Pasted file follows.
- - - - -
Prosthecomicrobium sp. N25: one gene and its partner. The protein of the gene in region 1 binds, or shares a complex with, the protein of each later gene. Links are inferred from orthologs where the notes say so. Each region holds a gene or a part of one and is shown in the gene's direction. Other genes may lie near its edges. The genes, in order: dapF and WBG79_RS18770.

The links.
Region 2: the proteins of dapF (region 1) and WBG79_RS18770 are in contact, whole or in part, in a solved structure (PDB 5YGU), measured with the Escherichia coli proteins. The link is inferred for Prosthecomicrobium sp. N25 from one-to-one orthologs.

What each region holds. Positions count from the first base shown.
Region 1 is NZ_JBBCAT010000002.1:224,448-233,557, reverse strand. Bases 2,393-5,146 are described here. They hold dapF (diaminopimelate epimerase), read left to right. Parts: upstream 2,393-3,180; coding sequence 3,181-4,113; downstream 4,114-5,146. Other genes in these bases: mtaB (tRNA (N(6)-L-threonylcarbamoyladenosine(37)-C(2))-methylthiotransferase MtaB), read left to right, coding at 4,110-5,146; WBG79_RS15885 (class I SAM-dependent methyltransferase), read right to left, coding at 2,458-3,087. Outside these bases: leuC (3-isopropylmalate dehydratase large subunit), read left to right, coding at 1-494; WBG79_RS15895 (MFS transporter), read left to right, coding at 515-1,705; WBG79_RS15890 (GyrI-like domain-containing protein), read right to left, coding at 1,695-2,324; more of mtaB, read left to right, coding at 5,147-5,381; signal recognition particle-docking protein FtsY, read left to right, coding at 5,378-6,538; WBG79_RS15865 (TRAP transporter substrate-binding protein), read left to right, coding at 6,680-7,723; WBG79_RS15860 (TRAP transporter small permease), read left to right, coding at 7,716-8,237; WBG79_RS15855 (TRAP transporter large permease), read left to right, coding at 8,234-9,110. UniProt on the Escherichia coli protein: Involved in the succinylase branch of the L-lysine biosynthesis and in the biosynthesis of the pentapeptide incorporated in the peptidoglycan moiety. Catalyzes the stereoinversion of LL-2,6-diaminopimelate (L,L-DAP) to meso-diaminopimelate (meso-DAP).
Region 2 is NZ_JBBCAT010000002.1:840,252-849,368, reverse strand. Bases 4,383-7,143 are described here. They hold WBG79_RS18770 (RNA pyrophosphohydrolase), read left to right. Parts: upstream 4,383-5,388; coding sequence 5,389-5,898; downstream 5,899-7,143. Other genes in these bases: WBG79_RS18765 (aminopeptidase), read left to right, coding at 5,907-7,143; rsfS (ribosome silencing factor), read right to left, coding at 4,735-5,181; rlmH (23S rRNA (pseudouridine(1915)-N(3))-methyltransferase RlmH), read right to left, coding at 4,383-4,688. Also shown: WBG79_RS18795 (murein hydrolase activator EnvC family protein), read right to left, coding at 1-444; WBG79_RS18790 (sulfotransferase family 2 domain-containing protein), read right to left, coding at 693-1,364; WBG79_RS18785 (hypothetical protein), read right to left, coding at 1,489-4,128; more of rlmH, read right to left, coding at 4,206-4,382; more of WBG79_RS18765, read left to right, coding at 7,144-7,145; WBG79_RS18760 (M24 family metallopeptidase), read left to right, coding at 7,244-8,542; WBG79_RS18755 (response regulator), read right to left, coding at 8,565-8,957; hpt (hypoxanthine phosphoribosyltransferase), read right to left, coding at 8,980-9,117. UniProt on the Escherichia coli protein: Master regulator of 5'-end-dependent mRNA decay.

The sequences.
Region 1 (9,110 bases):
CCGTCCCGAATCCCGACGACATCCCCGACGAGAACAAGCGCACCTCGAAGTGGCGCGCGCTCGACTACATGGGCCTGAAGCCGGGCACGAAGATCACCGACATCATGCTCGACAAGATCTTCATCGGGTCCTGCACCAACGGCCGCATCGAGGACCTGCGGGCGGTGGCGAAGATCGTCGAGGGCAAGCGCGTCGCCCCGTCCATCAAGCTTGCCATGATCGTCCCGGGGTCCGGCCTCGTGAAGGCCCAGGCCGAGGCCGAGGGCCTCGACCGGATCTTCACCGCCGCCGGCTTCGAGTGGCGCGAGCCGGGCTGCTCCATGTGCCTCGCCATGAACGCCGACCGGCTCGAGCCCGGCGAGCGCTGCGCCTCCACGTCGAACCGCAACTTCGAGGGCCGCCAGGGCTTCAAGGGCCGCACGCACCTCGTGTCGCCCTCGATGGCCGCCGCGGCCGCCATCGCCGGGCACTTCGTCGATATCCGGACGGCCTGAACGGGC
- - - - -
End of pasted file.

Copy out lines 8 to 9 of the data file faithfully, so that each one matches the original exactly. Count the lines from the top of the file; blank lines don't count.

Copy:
Region 1 (9,110 bases):
CCGTCCCGAATCCCGACGACATCCCCGACGAGAACAAGCGCACCTCGAAGTGGCGCGCGCTCGACTACATGGGCCTGAAGCCGGGCACGAAGATCACCGACATCATGCTCGACAAGATCTTCATCGGGTCCTGCACCAACGGCCGCATCGAGGACCTGCGGGCGGTGGCGAAGATCGTCGAGGGCAAGCGCGTCGCCCCGTCCATCAAGCTTGCCATGATCGTCCCGGGGTCCGGCCTCGTGAAGGCCCAGGCCGAGGCCGAGGGCCTCGACCGGATCTTCACCGCCGCCGGCTTCGAGTGGCGCGAGCCGGGCTGCTCCATGTGCCTCGCCATGAACGCCGACCGGCTCGAGCCCGGCGAGCGCTGCGCCTCCACGTCGAACCGCAACTTCGAGGGCCGCCAGGGCTTCAAGGGCCGCACGCACCTCGTGTCGCCCTCGATGGCCGCCGCGGCCGCCATCGCCGGGCACTTCGTCGATATCCGGACGGCCTGAACGGGC